For a few brief, fleeting weeks each year in Israel, you could be forgiven for forgetting this little country is mostly desert.
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- Autumn flowers bloom in the Negev, water or not
In that very short season between Tu Bishvat, the Jewish equivalent of Arbor Day, and Passover (depending, of course, on what time of year the holiday happens to fall), the desert does something spectacular. It blooms.
It’s that period between early February and late March, when the usually dry soil has soaked up enough rainwater to begin sprouting some of the most beautiful wildflowers imaginable, so that while driving on Israel’s back roads, from a distance, it often appears as though large swaths of the countryside are covered in carpets of bright red, purple, pink, lavender and yellow. What with the Negev the hottest and driest part of the country, it is in this southern stretch where the wildflower season typically kicks off and where the annual Darom Adom (Hebrew for “Red South”) Festival – featuring cultural, culinary and sporting activities each weekend in February – is held.
For lack of a better term, we’ll call it “flower-watching” – that quintessential national pastime that gets Israelis out in droves this time of year to admire these spectacular bursts of color and to breathe in the fragrant air. Some prefer to do it on foot, some prefer to go by bike, and the lazy ones – who love their air-conditioning – simply cruise by in their cars.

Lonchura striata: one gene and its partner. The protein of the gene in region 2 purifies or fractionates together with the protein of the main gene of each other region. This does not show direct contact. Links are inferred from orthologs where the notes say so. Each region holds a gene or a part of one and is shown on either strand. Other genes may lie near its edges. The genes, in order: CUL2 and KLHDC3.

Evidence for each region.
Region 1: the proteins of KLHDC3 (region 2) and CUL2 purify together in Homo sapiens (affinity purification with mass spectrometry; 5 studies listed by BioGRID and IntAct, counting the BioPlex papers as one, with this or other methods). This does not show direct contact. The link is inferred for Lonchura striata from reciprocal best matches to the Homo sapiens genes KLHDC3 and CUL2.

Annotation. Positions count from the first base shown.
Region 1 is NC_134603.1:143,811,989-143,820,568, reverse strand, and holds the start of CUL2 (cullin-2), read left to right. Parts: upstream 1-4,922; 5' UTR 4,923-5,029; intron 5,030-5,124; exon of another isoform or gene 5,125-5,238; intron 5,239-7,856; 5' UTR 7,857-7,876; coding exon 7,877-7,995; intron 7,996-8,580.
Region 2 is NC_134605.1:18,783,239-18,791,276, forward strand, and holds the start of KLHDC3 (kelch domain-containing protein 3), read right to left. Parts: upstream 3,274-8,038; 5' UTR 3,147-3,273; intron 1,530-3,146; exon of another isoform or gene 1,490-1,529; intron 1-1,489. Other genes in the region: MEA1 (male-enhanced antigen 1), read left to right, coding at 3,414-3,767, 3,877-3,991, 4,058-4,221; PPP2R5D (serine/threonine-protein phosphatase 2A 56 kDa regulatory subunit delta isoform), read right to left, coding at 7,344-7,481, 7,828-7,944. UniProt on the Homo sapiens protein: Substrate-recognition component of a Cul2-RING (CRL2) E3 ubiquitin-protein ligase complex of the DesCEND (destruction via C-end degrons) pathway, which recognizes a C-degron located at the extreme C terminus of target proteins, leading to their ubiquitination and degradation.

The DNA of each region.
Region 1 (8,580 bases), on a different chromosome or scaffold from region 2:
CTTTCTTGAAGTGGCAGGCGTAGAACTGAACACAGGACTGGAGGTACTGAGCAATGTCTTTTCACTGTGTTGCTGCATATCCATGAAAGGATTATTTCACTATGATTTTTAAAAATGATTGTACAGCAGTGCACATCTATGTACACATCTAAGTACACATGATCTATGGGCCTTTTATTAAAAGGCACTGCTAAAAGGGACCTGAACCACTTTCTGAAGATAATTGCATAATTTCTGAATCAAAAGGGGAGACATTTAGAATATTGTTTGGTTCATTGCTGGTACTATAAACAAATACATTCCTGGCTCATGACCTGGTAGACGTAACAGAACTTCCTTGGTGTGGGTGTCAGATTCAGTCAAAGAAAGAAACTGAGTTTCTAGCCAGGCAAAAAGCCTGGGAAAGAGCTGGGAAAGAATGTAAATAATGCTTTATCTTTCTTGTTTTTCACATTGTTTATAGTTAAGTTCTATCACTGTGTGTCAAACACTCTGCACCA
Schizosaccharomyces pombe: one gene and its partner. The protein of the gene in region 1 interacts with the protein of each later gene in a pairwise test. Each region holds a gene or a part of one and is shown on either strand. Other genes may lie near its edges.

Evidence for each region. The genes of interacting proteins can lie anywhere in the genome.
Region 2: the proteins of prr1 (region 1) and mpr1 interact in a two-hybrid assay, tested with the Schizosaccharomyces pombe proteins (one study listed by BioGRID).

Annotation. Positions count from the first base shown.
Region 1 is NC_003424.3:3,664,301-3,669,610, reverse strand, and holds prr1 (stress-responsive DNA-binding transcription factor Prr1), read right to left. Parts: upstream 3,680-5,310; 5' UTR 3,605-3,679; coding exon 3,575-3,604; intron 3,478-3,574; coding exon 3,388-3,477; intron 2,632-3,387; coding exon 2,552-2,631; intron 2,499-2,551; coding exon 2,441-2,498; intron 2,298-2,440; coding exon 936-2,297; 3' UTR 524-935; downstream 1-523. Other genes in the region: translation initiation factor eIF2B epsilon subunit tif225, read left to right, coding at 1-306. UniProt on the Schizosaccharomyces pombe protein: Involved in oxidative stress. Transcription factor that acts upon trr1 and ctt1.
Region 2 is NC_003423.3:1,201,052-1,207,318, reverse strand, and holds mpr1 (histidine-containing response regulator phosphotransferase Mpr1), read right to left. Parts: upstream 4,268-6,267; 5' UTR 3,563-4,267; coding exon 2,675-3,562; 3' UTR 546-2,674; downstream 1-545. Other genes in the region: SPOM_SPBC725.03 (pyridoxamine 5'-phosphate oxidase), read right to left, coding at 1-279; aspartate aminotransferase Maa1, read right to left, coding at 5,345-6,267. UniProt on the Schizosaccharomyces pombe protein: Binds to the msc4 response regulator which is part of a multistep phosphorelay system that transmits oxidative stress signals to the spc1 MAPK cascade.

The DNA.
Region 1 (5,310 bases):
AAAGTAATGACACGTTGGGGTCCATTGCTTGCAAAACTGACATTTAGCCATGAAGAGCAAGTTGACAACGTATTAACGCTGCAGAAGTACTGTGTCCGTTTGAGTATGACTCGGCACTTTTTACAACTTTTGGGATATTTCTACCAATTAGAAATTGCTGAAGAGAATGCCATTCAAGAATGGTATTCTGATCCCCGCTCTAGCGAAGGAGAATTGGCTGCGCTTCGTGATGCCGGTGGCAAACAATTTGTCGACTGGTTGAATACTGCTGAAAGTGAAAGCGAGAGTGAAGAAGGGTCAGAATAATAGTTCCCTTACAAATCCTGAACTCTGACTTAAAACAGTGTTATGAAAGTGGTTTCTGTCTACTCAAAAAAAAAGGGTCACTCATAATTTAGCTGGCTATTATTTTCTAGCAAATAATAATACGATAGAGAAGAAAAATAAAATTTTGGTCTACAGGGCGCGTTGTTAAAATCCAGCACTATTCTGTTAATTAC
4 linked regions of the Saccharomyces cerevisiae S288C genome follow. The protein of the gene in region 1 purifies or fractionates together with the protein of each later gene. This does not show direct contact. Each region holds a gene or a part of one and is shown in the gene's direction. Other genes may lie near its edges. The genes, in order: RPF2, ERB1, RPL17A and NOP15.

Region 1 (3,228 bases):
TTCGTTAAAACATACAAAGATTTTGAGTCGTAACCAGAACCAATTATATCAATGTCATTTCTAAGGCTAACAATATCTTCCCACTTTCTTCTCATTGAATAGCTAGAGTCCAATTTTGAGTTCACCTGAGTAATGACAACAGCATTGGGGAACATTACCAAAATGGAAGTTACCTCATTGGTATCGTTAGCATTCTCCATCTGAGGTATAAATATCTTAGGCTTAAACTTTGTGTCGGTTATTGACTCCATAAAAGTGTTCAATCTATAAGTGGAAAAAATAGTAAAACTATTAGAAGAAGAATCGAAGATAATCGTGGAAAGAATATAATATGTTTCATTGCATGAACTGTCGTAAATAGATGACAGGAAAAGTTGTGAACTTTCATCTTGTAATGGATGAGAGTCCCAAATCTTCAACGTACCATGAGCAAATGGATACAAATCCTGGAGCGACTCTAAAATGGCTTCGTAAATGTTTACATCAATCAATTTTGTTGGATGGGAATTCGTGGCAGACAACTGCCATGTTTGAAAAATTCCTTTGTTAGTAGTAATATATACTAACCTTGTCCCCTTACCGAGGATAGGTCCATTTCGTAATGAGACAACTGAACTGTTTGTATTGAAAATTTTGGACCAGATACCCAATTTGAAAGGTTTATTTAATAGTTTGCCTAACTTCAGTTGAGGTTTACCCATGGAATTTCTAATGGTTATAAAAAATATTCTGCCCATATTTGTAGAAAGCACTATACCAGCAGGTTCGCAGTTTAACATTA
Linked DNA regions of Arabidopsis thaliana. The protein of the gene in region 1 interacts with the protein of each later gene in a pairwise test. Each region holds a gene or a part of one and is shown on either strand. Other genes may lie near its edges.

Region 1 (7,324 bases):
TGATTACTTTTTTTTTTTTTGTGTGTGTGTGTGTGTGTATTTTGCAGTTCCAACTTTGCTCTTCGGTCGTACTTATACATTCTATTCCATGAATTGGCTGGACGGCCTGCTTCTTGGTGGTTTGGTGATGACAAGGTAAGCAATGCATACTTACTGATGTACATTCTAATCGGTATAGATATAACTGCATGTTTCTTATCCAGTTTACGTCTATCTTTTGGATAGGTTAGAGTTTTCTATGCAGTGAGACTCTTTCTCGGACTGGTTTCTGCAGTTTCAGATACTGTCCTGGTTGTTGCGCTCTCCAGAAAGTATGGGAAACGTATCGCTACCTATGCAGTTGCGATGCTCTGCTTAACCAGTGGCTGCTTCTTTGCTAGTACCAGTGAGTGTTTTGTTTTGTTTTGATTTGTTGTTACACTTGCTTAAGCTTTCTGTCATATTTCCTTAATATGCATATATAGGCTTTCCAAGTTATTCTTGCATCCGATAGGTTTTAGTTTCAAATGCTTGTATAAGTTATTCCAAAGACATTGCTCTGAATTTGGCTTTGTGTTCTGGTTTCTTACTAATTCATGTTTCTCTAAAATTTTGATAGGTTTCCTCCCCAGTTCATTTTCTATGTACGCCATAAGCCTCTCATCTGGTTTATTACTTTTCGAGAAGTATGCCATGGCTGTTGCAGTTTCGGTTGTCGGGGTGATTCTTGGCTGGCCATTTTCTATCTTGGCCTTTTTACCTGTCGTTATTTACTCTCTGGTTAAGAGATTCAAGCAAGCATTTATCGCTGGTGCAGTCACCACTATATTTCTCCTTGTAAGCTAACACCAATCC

But here’s the rub: No matter how they travel, everyone wants to do it. Which in a small country, with only one official day off a week, can create not only major congestion on the roads but also lots of human traffic out in the fields and on the trails, often spoiling the fun of spending a day out in nature.
Our plan to beat the masses involved starting early. We woke up and headed straight down to the Beeri Forest in the Besor region of the Western Negev, right near Kibbutz Beeri, which we were told was the best place this time of year to catch sight of massive beds of red anemones. Known as kalaniyot in Hebrew, from the Hebrew word kalah, meaning bride, these delicate blooms are not to be confused with the ubiquitous red poppies that begin budding slightly later in the season.
The two-hour drive was rather painless, allowing us to delude ourselves into thinking that perhaps our fellow countrymen had preferred to sleep in and catch the flowers later, beautiful as they may be. But then we arrived at the kibbutz parking lot, where it was quite clear that at least half the country had woken up with same brilliant idea.
We had decided in advance that rather than hike we’d bike through the nearby trails. Our big mistake, though, was not that we opted for biking but that we left our own bikes at home, and instead decided to rent some at a nearby shop. We don't have a bike rack for our car, but considering that each bike at the shop cost us NIS 70 to rent, in retrospect, we realized it would have made more sense to invest in a bike rack. The bikes we rented were also in pretty lousy shape, one even breaking down in the middle of our excursion. (The phone number we were given to call in case of such problems was constantly busy, so we ended up having to fix it on our own.)